Democrats running in the Iowa Senate race to unseat Sen. Joni Ernst (R., Iowa) are slamming national Democrats for endorsing Theresa Greenfield's candidacy three days after her campaign launch, saying they are against "trickle-down politics" from Washington, D.C.
Greenfield, who previously dropped out of the Democratic primary last year after her campaign manager falsified signatures on her candidate petition, officially launched her Senate campaign on June 3rd. She was endorsed three days later by the Democratic Senatorial Campaign Committee and EMILY's List, which helps elect pro-choice female Democrats to office.
DSCC chairwoman Catherine Cortez Masto said Greenfield "embodies Iowa values of hard work, resilience, and a commitment to doing what’s right," and EMILY's List said it was vital for the Democratic Party to "elect pro-choice Democratic women to flip the Senate in 2020."
In response to the national Democrats meddling in the primary, several of the other Democratic candidates voiced their frustration with the national groups making their endorsements so early in the primary.
Iowa attorney Kimberly Graham pushed back against the national endorsements earlier this week by saying she believes "it’s important in a democracy — if we’re going to try to say we have one — to at least speak to or return the calls of the other candidates that are other Democrats in that primary." She went on to say the EMILY's List endorsement of Greenfield personally stung her because of her personal history of choosing to have abortions.
J.D. Scholten, who nearly defeated Rep. Steve King (R., Iowa) last year, has yet to announce his campaign but said it was "a little disappointing" that the DSCC had already made an endorsement. He met with Senate Minority Leader Chuck Schumer (D., N.Y.) earlier this month and told Roll Call that he and the DSCC staff didn't explicitly tell him not to run, but said their tone was "they don’t need a primary."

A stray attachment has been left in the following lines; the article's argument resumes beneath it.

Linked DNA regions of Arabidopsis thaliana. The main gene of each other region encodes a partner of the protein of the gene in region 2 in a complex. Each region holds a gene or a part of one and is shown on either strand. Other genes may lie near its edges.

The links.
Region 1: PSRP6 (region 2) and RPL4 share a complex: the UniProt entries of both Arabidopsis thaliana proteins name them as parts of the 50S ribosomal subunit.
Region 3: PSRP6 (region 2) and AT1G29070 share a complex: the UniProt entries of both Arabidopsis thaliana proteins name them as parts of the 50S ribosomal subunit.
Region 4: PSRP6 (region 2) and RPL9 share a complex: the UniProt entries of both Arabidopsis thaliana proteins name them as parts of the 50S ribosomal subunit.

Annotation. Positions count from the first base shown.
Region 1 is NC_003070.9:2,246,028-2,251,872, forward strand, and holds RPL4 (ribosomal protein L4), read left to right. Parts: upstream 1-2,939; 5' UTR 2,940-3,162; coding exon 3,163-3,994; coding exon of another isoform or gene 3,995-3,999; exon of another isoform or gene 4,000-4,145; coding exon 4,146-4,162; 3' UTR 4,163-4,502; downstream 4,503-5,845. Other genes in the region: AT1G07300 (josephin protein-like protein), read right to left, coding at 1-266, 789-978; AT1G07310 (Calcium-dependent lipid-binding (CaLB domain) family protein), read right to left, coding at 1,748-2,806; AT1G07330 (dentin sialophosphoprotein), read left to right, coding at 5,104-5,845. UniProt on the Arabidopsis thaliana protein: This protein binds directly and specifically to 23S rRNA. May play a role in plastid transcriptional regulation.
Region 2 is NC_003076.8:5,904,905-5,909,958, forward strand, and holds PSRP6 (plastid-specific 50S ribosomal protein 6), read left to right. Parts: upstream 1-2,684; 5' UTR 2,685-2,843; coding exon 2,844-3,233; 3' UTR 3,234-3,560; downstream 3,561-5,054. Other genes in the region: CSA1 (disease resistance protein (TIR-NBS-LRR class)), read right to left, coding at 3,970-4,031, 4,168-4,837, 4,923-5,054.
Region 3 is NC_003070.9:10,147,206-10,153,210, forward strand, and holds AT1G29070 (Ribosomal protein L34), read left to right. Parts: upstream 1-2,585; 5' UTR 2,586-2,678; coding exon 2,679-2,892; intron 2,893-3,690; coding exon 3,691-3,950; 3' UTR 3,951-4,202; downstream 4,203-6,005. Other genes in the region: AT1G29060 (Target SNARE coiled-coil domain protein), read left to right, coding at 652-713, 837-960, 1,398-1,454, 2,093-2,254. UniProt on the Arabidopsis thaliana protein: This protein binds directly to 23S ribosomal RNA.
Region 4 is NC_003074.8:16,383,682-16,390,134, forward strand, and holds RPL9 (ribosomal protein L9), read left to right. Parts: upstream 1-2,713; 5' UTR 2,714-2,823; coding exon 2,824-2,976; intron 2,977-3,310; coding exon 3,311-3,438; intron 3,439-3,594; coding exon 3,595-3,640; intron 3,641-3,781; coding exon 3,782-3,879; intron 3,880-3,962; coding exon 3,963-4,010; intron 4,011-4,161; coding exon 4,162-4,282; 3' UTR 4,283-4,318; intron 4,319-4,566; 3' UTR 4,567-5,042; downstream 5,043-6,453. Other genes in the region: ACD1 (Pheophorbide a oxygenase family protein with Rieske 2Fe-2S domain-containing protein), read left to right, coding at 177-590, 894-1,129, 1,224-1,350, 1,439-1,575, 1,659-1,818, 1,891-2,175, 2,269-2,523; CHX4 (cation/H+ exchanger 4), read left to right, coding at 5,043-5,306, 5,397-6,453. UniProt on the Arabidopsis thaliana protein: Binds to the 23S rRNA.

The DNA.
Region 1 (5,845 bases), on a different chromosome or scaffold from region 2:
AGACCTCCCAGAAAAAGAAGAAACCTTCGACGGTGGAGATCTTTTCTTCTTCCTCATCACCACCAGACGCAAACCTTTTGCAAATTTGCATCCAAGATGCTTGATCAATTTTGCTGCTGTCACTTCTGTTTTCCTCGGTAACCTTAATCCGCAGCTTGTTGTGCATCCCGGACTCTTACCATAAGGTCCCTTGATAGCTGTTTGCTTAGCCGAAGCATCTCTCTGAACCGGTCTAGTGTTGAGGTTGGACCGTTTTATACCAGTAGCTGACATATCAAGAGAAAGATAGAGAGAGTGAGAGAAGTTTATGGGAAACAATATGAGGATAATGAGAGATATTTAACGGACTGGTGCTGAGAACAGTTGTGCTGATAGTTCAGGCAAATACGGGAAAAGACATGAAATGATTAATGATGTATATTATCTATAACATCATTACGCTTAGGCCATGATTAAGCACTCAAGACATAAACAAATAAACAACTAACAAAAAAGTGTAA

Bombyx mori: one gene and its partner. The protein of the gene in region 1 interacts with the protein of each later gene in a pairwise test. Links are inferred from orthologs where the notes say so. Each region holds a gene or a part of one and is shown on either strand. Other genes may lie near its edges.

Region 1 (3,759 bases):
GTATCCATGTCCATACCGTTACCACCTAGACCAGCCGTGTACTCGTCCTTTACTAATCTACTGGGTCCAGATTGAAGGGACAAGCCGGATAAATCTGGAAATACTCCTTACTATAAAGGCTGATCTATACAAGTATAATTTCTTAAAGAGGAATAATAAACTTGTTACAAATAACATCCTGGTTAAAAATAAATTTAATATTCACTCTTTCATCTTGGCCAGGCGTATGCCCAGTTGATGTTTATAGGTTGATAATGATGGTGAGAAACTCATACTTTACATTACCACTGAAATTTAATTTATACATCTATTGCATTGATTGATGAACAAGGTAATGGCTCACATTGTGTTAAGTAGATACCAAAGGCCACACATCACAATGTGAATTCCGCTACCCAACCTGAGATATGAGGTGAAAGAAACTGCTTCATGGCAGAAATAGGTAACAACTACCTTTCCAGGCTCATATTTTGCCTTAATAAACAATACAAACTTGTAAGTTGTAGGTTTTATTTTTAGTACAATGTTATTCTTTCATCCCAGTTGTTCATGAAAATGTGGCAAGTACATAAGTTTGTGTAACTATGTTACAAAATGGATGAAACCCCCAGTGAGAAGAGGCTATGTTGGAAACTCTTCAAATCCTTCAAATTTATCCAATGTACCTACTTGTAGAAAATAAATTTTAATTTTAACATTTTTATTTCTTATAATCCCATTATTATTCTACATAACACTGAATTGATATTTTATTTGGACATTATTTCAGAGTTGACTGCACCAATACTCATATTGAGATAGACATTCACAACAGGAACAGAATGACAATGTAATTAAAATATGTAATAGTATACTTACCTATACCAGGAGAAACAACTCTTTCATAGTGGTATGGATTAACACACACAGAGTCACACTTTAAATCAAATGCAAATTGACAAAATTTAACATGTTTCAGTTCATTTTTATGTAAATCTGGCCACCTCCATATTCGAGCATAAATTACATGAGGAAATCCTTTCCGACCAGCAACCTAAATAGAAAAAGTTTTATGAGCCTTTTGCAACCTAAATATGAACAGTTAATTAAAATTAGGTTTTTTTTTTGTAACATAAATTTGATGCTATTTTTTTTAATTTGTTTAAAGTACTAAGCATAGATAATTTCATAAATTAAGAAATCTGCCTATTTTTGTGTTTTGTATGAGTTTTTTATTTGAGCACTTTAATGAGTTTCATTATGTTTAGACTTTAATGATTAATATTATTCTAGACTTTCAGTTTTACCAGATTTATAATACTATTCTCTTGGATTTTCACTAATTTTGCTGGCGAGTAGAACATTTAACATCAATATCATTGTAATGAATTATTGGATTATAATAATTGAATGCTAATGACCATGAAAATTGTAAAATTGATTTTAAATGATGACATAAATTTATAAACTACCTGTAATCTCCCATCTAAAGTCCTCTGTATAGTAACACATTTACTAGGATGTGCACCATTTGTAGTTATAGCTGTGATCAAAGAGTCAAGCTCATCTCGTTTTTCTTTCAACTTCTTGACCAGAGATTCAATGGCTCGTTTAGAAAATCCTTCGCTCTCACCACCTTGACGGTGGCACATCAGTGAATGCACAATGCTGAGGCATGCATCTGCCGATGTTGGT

He also spoke with Time magazine and said he was still waiting on "a lot of variables" before he decides whether to run for Congress again. While he said he respects Schumer, he said, "I feel like I’m against … trickle-down economics, and I am also against trickle-down politics."
Iowa businessman Eddie Mauro, who announced his candidacy two weeks before Greenfield, slammed "D.C. insiders" for trying to influence the Democratic primary.
"Democrats in Iowa want a spirited primary about the issues that affect their healthcare, jobs, their children’s education and the climate chaos that imperils our farms and communities," Mauro said in a statement. "This must not be a primary influenced by D.C. insiders and the D.C. establishment."
This isn't the first time the DSCC has meddled in the Democratic primary of an Iowa Senate race. Bob Krause, who unsuccessfully ran to unseat Sen. Chuck Grassley (R., Iowa) in 2016, took a shot at Schumer on Twitter.
"Having been there, I'm sympathetic with JD Shoulton's opposition to both "trickle-down economics" & "trickle-down politics." Why hold a primary in Iowa if it is already decided in New York?" Krause tweeted on Tuesday. "It destroys nominee's credibility before race starts."
Having been there, I'm sympathetic with JD Shoulton's opposition to both "trickle-down economics" & "trickle-down politics." Why hold a primary in Iowa if it is already decided in New York? It destroys nominee's credibility before race starts. #BadForm #IaDems #IaPolitics #IaSen
— Bob Krause (@KrauseForIowa) June 25, 2019
UPDATE 6/27: The post has been updated to clarify that J.D. Scholten has yet to announce that he is running.